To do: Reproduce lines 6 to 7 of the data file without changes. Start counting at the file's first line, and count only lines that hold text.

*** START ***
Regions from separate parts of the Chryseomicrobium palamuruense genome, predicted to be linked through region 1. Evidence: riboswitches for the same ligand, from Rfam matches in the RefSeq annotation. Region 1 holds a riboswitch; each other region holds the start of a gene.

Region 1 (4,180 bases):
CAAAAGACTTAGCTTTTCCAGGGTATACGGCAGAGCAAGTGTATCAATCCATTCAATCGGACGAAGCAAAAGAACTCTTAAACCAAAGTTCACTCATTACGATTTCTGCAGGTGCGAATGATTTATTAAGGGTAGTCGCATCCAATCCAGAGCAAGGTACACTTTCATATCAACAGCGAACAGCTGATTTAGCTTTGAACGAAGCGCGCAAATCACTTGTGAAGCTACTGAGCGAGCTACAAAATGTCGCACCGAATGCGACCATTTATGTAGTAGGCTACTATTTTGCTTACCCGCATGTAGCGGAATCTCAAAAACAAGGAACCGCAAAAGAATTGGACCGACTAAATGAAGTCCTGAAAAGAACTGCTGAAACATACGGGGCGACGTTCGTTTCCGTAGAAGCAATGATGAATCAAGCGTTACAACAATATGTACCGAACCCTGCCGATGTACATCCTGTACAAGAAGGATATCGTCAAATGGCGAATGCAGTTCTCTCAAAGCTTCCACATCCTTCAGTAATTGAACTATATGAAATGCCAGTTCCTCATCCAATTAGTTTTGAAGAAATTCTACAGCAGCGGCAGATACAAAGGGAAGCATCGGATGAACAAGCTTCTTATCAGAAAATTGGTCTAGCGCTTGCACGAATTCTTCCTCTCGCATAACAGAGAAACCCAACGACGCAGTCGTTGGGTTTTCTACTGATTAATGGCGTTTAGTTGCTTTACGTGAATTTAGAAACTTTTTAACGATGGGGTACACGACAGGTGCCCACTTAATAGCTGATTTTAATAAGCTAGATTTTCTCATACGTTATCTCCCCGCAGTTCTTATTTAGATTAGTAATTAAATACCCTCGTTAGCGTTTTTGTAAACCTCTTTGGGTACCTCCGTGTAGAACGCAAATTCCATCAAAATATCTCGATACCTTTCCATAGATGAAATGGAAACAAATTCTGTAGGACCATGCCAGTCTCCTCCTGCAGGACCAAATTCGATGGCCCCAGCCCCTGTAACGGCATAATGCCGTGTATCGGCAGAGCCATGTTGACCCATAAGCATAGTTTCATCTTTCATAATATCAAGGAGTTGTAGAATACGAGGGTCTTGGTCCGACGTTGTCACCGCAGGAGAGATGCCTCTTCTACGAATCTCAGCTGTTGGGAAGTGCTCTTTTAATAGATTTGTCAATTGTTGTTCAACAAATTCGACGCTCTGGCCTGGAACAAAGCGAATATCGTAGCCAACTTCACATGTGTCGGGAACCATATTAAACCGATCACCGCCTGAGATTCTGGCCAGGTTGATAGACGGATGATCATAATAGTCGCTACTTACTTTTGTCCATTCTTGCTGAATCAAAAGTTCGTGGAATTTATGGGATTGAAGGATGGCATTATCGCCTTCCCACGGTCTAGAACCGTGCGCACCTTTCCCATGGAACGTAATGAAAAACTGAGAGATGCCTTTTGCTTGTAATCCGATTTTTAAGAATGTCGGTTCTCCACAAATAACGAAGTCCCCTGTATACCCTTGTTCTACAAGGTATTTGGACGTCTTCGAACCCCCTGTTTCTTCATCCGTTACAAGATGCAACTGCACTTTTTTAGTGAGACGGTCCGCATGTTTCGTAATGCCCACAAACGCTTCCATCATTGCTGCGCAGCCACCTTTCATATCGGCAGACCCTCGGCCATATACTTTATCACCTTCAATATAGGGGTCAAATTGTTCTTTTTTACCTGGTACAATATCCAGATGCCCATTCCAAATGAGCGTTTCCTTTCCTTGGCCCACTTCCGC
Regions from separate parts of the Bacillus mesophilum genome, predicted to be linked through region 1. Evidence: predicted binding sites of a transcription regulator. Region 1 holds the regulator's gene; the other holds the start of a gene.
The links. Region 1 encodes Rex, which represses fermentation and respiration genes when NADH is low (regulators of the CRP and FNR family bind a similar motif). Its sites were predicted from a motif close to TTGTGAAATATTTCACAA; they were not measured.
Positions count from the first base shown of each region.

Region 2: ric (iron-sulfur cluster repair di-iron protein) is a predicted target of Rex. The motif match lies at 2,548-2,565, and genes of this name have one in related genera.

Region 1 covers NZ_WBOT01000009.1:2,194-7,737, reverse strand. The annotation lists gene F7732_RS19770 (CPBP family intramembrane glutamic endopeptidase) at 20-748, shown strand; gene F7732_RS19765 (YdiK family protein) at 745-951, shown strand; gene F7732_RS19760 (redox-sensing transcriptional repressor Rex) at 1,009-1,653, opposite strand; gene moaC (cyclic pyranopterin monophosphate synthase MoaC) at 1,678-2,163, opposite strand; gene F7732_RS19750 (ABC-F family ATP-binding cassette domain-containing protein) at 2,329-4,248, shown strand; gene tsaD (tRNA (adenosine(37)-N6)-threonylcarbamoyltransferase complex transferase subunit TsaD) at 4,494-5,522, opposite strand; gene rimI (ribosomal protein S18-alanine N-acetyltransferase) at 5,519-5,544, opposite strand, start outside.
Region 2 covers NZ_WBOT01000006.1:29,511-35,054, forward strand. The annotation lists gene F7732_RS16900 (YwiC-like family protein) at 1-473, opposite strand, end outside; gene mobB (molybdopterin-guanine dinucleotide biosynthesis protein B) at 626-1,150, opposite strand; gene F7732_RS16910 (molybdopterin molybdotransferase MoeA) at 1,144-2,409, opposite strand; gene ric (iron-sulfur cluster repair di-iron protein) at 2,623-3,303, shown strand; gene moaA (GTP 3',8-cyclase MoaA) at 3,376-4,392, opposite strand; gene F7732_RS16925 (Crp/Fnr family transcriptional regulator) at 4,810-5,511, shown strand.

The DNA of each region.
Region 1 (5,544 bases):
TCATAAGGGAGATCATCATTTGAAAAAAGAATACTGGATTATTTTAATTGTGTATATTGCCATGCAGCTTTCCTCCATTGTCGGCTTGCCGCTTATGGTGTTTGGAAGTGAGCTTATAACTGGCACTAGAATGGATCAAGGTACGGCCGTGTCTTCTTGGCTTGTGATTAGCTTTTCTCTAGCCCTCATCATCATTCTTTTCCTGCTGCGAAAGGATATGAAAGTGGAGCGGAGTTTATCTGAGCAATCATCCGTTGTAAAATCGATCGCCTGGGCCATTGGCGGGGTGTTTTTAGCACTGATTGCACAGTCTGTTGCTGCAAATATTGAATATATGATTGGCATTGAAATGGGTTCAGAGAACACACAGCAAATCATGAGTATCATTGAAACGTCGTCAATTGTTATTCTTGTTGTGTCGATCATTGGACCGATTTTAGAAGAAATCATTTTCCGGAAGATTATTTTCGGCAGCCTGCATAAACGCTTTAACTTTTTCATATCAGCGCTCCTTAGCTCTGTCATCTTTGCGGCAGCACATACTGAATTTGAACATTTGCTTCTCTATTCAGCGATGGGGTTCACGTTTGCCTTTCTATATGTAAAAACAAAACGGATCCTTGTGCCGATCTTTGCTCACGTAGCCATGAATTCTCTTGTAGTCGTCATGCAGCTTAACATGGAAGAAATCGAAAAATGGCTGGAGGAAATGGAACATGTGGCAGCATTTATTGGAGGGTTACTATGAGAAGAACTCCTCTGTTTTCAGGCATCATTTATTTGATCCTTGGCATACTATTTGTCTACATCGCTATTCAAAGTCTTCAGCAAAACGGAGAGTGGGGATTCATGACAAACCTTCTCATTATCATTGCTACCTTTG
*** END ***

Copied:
Positions count from the first base shown of each region.

Region 2: ric (iron-sulfur cluster repair di-iron protein) is a predicted target of Rex. The motif match lies at 2,548-2,565, and genes of this name have one in related genera.